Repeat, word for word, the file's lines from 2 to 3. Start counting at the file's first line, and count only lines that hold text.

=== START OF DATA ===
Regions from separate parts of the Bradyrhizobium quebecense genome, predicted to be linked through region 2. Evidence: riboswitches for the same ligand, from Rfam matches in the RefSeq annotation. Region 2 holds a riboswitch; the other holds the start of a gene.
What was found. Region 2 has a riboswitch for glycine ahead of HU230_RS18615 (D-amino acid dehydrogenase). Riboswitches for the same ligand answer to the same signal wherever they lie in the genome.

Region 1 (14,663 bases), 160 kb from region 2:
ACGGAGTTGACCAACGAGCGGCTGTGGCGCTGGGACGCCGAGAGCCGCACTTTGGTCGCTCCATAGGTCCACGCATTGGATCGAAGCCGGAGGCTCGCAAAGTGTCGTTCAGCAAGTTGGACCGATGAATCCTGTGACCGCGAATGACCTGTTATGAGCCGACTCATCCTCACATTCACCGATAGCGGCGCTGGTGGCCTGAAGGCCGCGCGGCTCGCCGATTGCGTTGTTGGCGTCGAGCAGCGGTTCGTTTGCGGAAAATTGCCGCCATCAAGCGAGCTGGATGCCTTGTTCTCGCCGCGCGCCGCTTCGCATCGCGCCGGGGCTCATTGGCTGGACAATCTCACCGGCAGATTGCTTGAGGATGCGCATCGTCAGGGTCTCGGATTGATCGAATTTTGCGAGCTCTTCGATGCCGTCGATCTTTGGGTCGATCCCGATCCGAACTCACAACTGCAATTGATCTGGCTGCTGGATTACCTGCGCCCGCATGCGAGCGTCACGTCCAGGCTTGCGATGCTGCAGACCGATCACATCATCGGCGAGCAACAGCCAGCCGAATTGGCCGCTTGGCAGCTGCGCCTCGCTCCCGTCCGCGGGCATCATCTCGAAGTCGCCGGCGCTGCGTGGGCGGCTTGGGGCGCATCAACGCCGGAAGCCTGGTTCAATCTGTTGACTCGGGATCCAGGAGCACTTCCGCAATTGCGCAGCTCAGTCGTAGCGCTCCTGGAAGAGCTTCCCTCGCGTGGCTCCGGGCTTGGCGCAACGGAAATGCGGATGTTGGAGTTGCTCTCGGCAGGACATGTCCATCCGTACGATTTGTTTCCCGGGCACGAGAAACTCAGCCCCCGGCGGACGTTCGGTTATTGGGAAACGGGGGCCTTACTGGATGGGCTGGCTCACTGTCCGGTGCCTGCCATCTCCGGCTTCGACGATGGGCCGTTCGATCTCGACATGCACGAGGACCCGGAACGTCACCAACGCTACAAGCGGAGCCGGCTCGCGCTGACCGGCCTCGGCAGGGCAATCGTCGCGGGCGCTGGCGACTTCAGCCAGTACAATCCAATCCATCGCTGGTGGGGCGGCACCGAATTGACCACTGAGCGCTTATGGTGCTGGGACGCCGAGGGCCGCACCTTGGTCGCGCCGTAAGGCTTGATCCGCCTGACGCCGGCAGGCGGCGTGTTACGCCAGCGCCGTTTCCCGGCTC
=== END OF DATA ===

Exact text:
What was found. Region 2 has a riboswitch for glycine ahead of HU230_RS18615 (D-amino acid dehydrogenase). Riboswitches for the same ligand answer to the same signal wherever they lie in the genome.

Region 1 (14,663 bases), 160 kb from region 2: